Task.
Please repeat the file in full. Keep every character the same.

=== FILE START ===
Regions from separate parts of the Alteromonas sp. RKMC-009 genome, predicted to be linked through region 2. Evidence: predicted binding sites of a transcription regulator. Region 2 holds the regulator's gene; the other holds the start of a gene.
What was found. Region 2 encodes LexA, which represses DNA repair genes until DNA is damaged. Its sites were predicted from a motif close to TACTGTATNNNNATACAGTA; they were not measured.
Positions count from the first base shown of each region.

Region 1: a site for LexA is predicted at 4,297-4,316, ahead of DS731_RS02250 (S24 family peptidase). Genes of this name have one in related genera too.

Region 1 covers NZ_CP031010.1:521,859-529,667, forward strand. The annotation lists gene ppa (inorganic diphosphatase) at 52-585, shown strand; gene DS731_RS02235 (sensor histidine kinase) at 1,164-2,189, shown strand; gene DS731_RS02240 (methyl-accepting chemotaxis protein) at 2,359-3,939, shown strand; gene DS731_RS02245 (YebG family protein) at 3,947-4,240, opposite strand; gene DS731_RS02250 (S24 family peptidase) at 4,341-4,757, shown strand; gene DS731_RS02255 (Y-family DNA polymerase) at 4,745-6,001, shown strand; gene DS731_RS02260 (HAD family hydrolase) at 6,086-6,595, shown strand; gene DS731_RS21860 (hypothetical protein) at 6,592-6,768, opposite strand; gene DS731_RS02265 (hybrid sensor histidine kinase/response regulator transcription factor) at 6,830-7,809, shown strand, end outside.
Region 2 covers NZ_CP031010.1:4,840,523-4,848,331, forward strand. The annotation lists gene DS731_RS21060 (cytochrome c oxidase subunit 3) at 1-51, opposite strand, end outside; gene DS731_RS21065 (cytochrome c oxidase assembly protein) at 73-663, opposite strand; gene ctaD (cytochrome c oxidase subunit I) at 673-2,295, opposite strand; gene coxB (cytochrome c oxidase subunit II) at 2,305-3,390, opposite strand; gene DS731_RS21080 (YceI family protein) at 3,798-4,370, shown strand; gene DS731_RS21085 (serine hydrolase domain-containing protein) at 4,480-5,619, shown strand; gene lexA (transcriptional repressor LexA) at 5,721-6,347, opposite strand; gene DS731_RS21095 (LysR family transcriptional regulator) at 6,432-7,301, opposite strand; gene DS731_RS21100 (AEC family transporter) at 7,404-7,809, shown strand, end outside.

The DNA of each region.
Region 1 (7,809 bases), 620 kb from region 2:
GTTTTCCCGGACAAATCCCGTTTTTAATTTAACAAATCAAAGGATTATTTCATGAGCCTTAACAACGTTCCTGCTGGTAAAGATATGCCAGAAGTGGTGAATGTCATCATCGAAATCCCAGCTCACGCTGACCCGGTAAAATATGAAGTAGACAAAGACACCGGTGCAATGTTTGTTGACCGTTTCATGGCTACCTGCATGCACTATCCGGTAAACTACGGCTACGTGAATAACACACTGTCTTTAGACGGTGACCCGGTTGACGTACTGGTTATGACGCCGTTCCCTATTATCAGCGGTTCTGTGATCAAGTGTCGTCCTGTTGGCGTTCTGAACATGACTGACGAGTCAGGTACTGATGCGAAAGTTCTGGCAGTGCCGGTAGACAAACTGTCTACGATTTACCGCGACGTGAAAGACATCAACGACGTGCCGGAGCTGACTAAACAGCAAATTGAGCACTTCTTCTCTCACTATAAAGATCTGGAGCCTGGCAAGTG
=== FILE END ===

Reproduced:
Regions from separate parts of the Alteromonas sp. RKMC-009 genome, predicted to be linked through region 2. Evidence: predicted binding sites of a transcription regulator. Region 2 holds the regulator's gene; the other holds the start of a gene.
What was found. Region 2 encodes LexA, which represses DNA repair genes until DNA is damaged. Its sites were predicted from a motif close to TACTGTATNNNNATACAGTA; they were not measured.
Positions count from the first base shown of each region.

Region 1: a site for LexA is predicted at 4,297-4,316, ahead of DS731_RS02250 (S24 family peptidase). Genes of this name have one in related genera too.

Region 1 covers NZ_CP031010.1:521,859-529,667, forward strand. The annotation lists gene ppa (inorganic diphosphatase) at 52-585, shown strand; gene DS731_RS02235 (sensor histidine kinase) at 1,164-2,189, shown strand; gene DS731_RS02240 (methyl-accepting chemotaxis protein) at 2,359-3,939, shown strand; gene DS731_RS02245 (YebG family protein) at 3,947-4,240, opposite strand; gene DS731_RS02250 (S24 family peptidase) at 4,341-4,757, shown strand; gene DS731_RS02255 (Y-family DNA polymerase) at 4,745-6,001, shown strand; gene DS731_RS02260 (HAD family hydrolase) at 6,086-6,595, shown strand; gene DS731_RS21860 (hypothetical protein) at 6,592-6,768, opposite strand; gene DS731_RS02265 (hybrid sensor histidine kinase/response regulator transcription factor) at 6,830-7,809, shown strand, end outside.
Region 2 covers NZ_CP031010.1:4,840,523-4,848,331, forward strand. The annotation lists gene DS731_RS21060 (cytochrome c oxidase subunit 3) at 1-51, opposite strand, end outside; gene DS731_RS21065 (cytochrome c oxidase assembly protein) at 73-663, opposite strand; gene ctaD (cytochrome c oxidase subunit I) at 673-2,295, opposite strand; gene coxB (cytochrome c oxidase subunit II) at 2,305-3,390, opposite strand; gene DS731_RS21080 (YceI family protein) at 3,798-4,370, shown strand; gene DS731_RS21085 (serine hydrolase domain-containing protein) at 4,480-5,619, shown strand; gene lexA (transcriptional repressor LexA) at 5,721-6,347, opposite strand; gene DS731_RS21095 (LysR family transcriptional regulator) at 6,432-7,301, opposite strand; gene DS731_RS21100 (AEC family transporter) at 7,404-7,809, shown strand, end outside.

The DNA of each region.
Region 1 (7,809 bases), 620 kb from region 2:
GTTTTCCCGGACAAATCCCGTTTTTAATTTAACAAATCAAAGGATTATTTCATGAGCCTTAACAACGTTCCTGCTGGTAAAGATATGCCAGAAGTGGTGAATGTCATCATCGAAATCCCAGCTCACGCTGACCCGGTAAAATATGAAGTAGACAAAGACACCGGTGCAATGTTTGTTGACCGTTTCATGGCTACCTGCATGCACTATCCGGTAAACTACGGCTACGTGAATAACACACTGTCTTTAGACGGTGACCCGGTTGACGTACTGGTTATGACGCCGTTCCCTATTATCAGCGGTTCTGTGATCAAGTGTCGTCCTGTTGGCGTTCTGAACATGACTGACGAGTCAGGTACTGATGCGAAAGTTCTGGCAGTGCCGGTAGACAAACTGTCTACGATTTACCGCGACGTGAAAGACATCAACGACGTGCCGGAGCTGACTAAACAGCAAATTGAGCACTTCTTCTCTCACTATAAAGATCTGGAGCCTGGCAAGTG